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For example I have 2 dates (year and month) like :


2013-01 <-- Jan. current month.


So my code is :

// Get current month and year
$m = date('m');
$y = date('Y');

// So I do something to get highest date so result is..
$highest = "2013-03";

// Current month and year
$current = $y."-".$m;

// So I do something to get lowest date so result is..
$lowest = "2012-10";

// My idea is get lower month from variables

function do_lower($date){
    $date = explode("-",$date);
    $y = $date[0];
    $m = $date[1];

    if($m != "01") {
        $m = $m-1;
        $m = sprintf('%02d',$m);
        return $y."-".$m;
    } else {
       return ($y-1)."-12";


// This is my simple function to get result between high and low 

function different($h,$l) {
    global $data;
    $h = do_lower($h);
        $data[] = $h;

Then .. to do all functions like.. (JSON)

$data[] = $highest;
$data[] = $current;
$data[] = $lowest;

So my result is correct


Anyone can review my code ?

Thanks so much

share|improve this question
I'm confused. What's your end goal? Are you trying to list, in descending order, all dates between two given dates? – Corbin Jan 9 '13 at 9:24
Yes you think right , Edited my code @Corbin – l2aelba Jan 9 '13 at 9:27
up vote 3 down vote accepted

There's not really much to review here since it's such a short snippet, but a few things:

I tend to avoid manipulating dates as strings. With just a year-month format it's actually fine since there's no odd rules. It's generally a lot safer to use DateTime though (or even strtotime/date). The problem with dates and times are that they are not simple units. There are complex, ever-changing 'business rules' (of sorts) that surround dates and times and cause huge headaches.

As said though, you're fine with year-date format since there's no gotcha's.

Just for consistency sake though, I would work with a standardized date format and use a date-time specific API.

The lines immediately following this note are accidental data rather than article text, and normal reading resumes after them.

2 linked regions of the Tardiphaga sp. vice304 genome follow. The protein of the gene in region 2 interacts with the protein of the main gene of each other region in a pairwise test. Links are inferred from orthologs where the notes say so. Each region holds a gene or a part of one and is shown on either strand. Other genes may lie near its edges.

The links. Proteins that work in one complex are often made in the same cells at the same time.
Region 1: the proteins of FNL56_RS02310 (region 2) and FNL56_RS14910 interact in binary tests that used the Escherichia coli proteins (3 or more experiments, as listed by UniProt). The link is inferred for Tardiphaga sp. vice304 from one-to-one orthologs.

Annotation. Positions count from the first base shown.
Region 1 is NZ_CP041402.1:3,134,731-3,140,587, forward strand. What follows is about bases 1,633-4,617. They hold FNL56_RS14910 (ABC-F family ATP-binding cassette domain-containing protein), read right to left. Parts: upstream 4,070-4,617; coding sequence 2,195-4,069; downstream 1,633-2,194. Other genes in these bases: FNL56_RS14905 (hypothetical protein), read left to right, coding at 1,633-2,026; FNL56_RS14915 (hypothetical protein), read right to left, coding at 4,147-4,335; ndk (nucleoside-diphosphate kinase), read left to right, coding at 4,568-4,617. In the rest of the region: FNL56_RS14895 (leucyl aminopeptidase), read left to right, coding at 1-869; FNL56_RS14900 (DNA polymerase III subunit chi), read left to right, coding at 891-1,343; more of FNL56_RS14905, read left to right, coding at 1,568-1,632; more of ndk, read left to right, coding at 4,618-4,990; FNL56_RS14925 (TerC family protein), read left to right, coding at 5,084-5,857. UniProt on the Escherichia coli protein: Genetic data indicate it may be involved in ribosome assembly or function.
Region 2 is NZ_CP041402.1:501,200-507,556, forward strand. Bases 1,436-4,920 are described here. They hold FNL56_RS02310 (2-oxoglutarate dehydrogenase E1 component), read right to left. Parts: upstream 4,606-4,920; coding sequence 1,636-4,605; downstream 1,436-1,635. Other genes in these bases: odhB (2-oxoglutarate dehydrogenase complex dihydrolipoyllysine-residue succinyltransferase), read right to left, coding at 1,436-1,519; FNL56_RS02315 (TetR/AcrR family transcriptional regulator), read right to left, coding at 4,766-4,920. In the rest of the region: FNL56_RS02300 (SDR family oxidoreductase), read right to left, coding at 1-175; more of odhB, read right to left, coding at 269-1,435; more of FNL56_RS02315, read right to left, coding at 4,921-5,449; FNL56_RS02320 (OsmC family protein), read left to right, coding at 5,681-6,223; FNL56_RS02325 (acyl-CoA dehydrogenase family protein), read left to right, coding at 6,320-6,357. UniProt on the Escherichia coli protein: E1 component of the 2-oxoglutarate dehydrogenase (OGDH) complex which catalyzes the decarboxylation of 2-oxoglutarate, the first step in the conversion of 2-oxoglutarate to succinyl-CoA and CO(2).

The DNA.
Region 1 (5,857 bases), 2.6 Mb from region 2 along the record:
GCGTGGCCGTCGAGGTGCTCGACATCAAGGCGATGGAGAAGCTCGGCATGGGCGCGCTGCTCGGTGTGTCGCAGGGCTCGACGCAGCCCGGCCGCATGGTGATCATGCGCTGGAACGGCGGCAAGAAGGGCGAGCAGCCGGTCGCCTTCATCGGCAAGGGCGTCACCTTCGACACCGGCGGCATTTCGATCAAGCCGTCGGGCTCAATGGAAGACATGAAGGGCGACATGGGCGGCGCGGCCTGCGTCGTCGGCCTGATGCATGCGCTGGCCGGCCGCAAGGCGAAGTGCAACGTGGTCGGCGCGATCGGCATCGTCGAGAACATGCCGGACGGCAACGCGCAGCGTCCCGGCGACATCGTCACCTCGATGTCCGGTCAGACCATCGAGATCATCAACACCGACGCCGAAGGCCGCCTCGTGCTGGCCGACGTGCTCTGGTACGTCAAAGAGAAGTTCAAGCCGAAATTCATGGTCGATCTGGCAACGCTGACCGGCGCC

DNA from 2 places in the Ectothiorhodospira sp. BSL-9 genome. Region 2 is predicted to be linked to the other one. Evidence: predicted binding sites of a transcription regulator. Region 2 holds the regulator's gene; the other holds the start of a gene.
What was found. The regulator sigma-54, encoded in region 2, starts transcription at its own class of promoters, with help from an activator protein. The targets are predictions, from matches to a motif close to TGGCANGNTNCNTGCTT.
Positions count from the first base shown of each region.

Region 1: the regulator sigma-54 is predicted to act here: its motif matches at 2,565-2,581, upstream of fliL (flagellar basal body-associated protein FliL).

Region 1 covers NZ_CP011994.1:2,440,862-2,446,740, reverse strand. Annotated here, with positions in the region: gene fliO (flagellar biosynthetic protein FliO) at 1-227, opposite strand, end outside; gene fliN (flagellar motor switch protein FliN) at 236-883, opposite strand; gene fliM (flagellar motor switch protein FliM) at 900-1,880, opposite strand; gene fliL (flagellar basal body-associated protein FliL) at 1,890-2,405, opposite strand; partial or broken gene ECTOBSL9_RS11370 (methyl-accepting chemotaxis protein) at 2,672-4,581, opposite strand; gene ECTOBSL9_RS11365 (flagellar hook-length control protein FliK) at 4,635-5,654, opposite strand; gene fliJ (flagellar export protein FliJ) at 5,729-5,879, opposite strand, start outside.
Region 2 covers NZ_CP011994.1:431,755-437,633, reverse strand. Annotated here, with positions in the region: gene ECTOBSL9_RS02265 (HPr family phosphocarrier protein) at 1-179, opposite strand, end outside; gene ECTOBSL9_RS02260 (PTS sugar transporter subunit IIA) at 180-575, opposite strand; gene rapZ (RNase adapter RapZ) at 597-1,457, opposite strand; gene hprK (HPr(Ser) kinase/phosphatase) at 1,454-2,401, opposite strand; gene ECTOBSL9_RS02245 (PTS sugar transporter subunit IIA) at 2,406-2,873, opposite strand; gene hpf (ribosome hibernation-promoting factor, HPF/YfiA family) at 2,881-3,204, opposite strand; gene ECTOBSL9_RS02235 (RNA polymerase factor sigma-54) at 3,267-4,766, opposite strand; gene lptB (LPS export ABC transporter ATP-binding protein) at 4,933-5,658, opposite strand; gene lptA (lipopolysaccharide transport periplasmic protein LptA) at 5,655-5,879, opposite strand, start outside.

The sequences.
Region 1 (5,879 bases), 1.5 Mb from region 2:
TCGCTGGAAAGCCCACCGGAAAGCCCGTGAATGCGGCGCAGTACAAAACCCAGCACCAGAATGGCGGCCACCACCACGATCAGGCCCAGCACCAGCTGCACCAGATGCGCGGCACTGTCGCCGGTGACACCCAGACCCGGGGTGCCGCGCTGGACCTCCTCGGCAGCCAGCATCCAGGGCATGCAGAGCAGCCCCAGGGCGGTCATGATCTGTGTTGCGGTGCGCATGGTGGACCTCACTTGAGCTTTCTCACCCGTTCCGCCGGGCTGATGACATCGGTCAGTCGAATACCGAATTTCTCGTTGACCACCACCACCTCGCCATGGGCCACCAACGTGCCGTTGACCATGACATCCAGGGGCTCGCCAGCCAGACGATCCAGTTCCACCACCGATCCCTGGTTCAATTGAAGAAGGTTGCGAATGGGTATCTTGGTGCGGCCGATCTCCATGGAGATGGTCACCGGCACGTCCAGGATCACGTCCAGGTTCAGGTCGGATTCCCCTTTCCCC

For example:

$start = new DateTime(date('Y-m')); //First of this month
$end = new DateTime('2013-03'); //March 1st
$oneDay = new DateInterval('P1D');
$dates = array();
for (; $end >= $start; $end->sub($oneDay)) {
    $dates[] = $end->format('Y-m');

$dates is then an array in the format you want. This code is quite ugly, but unfortunately I've never been able to figure out a way to manipulate dates in PHP that isn't ugly.

Here's a strtotime/date based version:

$start = strtotime(date('Y-m'));
$end = strtotime('2013-03');
$dates = array();
while ($end >= $start) {
    $dates[] = date('Y-m', $end);
    $end = strtotime(date('Y-m-d', $end) . ' +1 day');

Rather than the strtotime call, you could just use 864000 seconds. I'd have to think for a few minutes to make sure that won't have any DST mistakes though. Once again, a situation where I like to keep date operations as abstracted away as possible. 864000 is a lie since not all days have 24 hours (at least not in places that observe DST).

If I were to go with a string approach, your do_lower function is basically what I'd use. It's named rather poorly though since it has no mention of what it's 'lowering' or what 'lowering' even means. Also, I would probably use a strict comparison against 01.

The problem with a purely string based approach is that it's not very reusable. Your function has a very specific input format and a very specific output format. Anything else and it breaks.

If you pass around DateTime's instead, dates are no longer represented as a string. They're represented as a type that is much more appropriate for such a complicated system. They're represented as a type that is aware that they are a date.

share|improve this answer
Oh ! Nice answer , I will try your in my code :D thanks so much – l2aelba Jan 9 '13 at 10:00
@l2aelba Glad to help :) – Corbin Jan 9 '13 at 10:02

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